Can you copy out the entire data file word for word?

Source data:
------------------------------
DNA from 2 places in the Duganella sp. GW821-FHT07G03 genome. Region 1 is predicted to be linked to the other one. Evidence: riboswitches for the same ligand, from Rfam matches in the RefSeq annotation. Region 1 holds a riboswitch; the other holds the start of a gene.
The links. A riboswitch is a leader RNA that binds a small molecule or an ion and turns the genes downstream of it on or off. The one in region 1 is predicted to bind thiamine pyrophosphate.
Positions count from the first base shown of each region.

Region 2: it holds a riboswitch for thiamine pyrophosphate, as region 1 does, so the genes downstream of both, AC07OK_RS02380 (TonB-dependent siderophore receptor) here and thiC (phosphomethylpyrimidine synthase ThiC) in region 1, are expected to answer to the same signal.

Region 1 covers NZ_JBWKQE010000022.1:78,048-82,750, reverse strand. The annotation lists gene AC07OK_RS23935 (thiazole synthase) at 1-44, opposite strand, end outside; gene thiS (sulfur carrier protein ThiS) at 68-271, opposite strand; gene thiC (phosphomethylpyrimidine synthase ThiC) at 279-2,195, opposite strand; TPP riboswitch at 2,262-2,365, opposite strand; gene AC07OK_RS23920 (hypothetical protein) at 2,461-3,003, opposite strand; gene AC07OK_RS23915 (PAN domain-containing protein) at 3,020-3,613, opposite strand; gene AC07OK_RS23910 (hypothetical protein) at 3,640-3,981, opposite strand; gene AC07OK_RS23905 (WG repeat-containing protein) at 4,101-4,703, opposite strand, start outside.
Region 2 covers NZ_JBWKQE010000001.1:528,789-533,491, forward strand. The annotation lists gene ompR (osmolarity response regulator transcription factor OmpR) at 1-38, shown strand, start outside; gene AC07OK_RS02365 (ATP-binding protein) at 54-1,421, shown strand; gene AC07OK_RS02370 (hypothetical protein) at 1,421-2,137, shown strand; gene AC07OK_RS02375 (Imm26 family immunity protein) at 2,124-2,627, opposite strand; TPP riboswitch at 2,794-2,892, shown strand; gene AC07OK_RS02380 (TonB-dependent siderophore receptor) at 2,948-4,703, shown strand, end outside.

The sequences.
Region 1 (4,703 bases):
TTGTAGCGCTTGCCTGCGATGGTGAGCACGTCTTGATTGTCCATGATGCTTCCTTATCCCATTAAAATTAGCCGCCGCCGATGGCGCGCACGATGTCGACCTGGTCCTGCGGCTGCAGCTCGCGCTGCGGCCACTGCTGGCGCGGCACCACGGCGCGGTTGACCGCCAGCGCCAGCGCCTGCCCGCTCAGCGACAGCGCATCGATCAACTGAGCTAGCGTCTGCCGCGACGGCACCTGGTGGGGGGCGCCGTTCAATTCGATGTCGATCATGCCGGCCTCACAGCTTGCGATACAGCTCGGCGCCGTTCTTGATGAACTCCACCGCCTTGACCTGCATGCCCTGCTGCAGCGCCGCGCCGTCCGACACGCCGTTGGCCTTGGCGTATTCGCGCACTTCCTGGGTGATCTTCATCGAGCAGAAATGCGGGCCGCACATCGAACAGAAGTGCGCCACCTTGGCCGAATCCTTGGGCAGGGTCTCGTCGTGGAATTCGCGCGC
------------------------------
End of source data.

DNA from 2 places in the Duganella sp. GW821-FHT07G03 genome. Region 1 is predicted to be linked to the other one. Evidence: riboswitches for the same ligand, from Rfam matches in the RefSeq annotation. Region 1 holds a riboswitch; the other holds the start of a gene.
The links. A riboswitch is a leader RNA that binds a small molecule or an ion and turns the genes downstream of it on or off. The one in region 1 is predicted to bind thiamine pyrophosphate.
Positions count from the first base shown of each region.

Region 2: it holds a riboswitch for thiamine pyrophosphate, as region 1 does, so the genes downstream of both, AC07OK_RS02380 (TonB-dependent siderophore receptor) here and thiC (phosphomethylpyrimidine synthase ThiC) in region 1, are expected to answer to the same signal.

Region 1 covers NZ_JBWKQE010000022.1:78,048-82,750, reverse strand. The annotation lists gene AC07OK_RS23935 (thiazole synthase) at 1-44, opposite strand, end outside; gene thiS (sulfur carrier protein ThiS) at 68-271, opposite strand; gene thiC (phosphomethylpyrimidine synthase ThiC) at 279-2,195, opposite strand; TPP riboswitch at 2,262-2,365, opposite strand; gene AC07OK_RS23920 (hypothetical protein) at 2,461-3,003, opposite strand; gene AC07OK_RS23915 (PAN domain-containing protein) at 3,020-3,613, opposite strand; gene AC07OK_RS23910 (hypothetical protein) at 3,640-3,981, opposite strand; gene AC07OK_RS23905 (WG repeat-containing protein) at 4,101-4,703, opposite strand, start outside.
Region 2 covers NZ_JBWKQE010000001.1:528,789-533,491, forward strand. The annotation lists gene ompR (osmolarity response regulator transcription factor OmpR) at 1-38, shown strand, start outside; gene AC07OK_RS02365 (ATP-binding protein) at 54-1,421, shown strand; gene AC07OK_RS02370 (hypothetical protein) at 1,421-2,137, shown strand; gene AC07OK_RS02375 (Imm26 family immunity protein) at 2,124-2,627, opposite strand; TPP riboswitch at 2,794-2,892, shown strand; gene AC07OK_RS02380 (TonB-dependent siderophore receptor) at 2,948-4,703, shown strand, end outside.

The sequences.
Region 1 (4,703 bases):
TTGTAGCGCTTGCCTGCGATGGTGAGCACGTCTTGATTGTCCATGATGCTTCCTTATCCCATTAAAATTAGCCGCCGCCGATGGCGCGCACGATGTCGACCTGGTCCTGCGGCTGCAGCTCGCGCTGCGGCCACTGCTGGCGCGGCACCACGGCGCGGTTGACCGCCAGCGCCAGCGCCTGCCCGCTCAGCGACAGCGCATCGATCAACTGAGCTAGCGTCTGCCGCGACGGCACCTGGTGGGGGGCGCCGTTCAATTCGATGTCGATCATGCCGGCCTCACAGCTTGCGATACAGCTCGGCGCCGTTCTTGATGAACTCCACCGCCTTGACCTGCATGCCCTGCTGCAGCGCCGCGCCGTCCGACACGCCGTTGGCCTTGGCGTATTCGCGCACTTCCTGGGTGATCTTCATCGAGCAGAAATGCGGGCCGCACATCGAACAGAAGTGCGCCACCTTGGCCGAATCCTTGGGCAGGGTCTCGTCGTGGAATTCGCGCGC